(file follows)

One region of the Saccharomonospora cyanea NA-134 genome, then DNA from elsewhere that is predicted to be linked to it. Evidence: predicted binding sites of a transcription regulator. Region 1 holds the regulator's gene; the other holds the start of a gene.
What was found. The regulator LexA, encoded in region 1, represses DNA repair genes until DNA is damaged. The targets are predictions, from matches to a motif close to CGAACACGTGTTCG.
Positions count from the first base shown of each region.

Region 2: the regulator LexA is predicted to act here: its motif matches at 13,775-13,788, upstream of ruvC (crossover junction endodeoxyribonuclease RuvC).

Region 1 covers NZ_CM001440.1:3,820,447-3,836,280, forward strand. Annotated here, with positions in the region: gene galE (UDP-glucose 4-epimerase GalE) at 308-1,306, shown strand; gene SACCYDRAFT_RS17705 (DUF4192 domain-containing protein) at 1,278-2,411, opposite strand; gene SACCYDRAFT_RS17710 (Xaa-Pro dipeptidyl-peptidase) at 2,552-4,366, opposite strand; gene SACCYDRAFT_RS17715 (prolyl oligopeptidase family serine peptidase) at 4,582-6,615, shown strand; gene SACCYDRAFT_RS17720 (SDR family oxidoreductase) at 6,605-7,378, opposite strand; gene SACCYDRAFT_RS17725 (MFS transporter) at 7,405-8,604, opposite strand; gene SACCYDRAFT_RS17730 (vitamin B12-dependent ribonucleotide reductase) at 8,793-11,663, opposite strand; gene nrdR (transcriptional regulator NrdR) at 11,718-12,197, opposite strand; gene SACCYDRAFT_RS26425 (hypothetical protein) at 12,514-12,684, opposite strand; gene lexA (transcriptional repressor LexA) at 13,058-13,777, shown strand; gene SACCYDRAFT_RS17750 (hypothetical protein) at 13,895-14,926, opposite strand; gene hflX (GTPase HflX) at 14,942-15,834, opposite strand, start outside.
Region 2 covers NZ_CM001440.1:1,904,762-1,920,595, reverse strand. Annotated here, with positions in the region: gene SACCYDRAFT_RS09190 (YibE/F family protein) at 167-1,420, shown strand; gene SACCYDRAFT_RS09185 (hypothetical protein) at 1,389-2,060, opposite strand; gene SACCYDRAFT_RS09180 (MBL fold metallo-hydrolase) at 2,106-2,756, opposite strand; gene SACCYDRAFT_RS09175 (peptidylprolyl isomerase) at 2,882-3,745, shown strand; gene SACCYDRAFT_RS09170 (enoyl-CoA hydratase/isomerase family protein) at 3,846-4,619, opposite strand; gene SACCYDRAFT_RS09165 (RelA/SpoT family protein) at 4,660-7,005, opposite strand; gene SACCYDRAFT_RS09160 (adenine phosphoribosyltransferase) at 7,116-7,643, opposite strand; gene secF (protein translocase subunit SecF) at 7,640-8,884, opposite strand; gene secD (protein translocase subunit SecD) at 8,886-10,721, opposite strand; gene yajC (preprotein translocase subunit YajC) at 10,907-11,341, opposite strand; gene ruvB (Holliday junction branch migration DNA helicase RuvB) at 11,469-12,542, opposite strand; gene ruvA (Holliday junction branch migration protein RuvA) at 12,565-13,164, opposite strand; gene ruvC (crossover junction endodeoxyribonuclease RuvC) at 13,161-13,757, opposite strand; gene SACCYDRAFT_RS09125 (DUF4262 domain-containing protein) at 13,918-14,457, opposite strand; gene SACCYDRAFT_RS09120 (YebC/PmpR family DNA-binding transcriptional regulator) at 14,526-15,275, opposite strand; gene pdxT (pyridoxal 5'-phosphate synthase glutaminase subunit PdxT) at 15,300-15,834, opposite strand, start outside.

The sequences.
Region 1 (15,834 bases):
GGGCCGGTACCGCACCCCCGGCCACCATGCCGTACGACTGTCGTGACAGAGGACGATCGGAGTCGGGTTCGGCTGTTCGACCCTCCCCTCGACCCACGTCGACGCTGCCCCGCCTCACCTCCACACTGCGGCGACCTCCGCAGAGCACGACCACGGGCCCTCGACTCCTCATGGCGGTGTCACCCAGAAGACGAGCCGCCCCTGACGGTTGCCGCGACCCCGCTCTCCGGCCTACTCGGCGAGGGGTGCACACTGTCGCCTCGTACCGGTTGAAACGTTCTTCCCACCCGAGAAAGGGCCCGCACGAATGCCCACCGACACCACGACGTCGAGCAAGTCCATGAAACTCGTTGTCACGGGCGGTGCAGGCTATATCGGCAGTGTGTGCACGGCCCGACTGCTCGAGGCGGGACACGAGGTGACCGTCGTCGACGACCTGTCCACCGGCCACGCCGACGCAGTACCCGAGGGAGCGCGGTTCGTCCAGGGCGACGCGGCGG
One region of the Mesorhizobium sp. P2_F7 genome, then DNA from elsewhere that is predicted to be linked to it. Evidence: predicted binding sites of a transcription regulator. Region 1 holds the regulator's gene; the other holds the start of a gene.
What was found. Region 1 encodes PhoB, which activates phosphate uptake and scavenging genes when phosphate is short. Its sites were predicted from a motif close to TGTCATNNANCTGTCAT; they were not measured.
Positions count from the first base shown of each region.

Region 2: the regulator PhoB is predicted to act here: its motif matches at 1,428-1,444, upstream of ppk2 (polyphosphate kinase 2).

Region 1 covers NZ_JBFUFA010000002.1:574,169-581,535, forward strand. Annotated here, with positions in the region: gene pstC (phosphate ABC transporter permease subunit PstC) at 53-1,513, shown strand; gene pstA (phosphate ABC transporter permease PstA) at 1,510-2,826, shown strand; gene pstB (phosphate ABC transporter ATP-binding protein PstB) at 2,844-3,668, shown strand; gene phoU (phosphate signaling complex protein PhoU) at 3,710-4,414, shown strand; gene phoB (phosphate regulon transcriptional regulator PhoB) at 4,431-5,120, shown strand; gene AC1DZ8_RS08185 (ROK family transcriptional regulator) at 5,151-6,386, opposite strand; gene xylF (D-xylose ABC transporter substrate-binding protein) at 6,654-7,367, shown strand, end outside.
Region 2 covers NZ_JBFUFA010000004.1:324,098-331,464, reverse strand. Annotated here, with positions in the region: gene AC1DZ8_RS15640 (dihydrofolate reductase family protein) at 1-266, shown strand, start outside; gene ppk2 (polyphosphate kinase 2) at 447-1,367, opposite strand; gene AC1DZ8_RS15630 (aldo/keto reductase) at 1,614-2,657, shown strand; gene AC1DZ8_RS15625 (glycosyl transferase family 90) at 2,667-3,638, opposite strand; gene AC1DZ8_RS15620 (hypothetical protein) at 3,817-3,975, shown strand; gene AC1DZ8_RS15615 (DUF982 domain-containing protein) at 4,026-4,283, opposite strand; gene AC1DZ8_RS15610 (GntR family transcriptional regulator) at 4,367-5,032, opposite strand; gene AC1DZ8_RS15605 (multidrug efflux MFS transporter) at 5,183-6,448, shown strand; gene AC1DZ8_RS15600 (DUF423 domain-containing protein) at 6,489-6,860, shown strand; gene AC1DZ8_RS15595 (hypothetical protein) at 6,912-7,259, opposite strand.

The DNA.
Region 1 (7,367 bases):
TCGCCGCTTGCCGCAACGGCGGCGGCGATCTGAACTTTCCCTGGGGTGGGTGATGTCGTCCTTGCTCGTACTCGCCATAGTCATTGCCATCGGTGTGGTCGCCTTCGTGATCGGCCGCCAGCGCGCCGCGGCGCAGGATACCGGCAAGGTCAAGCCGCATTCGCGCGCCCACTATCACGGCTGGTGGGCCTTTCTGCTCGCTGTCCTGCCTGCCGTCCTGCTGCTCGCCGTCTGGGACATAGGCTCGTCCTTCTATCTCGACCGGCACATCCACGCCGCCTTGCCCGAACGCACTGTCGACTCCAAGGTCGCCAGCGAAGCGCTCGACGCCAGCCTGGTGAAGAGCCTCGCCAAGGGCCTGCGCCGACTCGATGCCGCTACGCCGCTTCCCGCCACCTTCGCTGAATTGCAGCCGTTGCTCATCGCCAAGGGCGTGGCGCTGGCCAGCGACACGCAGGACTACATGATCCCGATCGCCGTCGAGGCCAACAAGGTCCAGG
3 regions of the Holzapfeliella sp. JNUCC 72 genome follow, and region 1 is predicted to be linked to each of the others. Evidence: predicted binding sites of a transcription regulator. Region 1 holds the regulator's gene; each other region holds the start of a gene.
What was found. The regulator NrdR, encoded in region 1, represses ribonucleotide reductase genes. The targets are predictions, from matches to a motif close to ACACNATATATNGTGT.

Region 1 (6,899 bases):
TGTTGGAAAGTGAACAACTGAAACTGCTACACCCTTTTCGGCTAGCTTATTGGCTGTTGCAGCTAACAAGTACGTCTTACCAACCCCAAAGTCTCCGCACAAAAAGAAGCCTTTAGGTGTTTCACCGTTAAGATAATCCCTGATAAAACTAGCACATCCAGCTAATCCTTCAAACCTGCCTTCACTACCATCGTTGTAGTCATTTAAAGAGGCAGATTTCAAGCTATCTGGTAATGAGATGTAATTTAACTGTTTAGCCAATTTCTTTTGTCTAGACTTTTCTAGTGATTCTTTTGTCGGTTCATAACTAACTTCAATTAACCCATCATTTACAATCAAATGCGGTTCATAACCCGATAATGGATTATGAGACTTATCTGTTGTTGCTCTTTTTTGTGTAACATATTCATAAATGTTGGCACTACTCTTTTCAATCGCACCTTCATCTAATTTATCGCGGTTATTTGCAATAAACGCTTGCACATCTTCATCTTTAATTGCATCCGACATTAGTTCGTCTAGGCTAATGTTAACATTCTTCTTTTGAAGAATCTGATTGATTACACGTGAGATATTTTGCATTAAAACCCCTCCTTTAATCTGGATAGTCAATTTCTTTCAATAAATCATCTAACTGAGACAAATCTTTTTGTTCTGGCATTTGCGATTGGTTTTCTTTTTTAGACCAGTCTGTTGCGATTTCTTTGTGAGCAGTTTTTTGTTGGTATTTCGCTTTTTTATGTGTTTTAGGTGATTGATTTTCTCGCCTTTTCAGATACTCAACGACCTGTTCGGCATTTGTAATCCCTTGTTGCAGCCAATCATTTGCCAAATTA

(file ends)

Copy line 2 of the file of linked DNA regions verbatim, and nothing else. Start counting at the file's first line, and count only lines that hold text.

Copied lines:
What was found. The regulator LexA, encoded in region 1, represses DNA repair genes until DNA is damaged. The targets are predictions, from matches to a motif close to CGAACACGTGTTCG.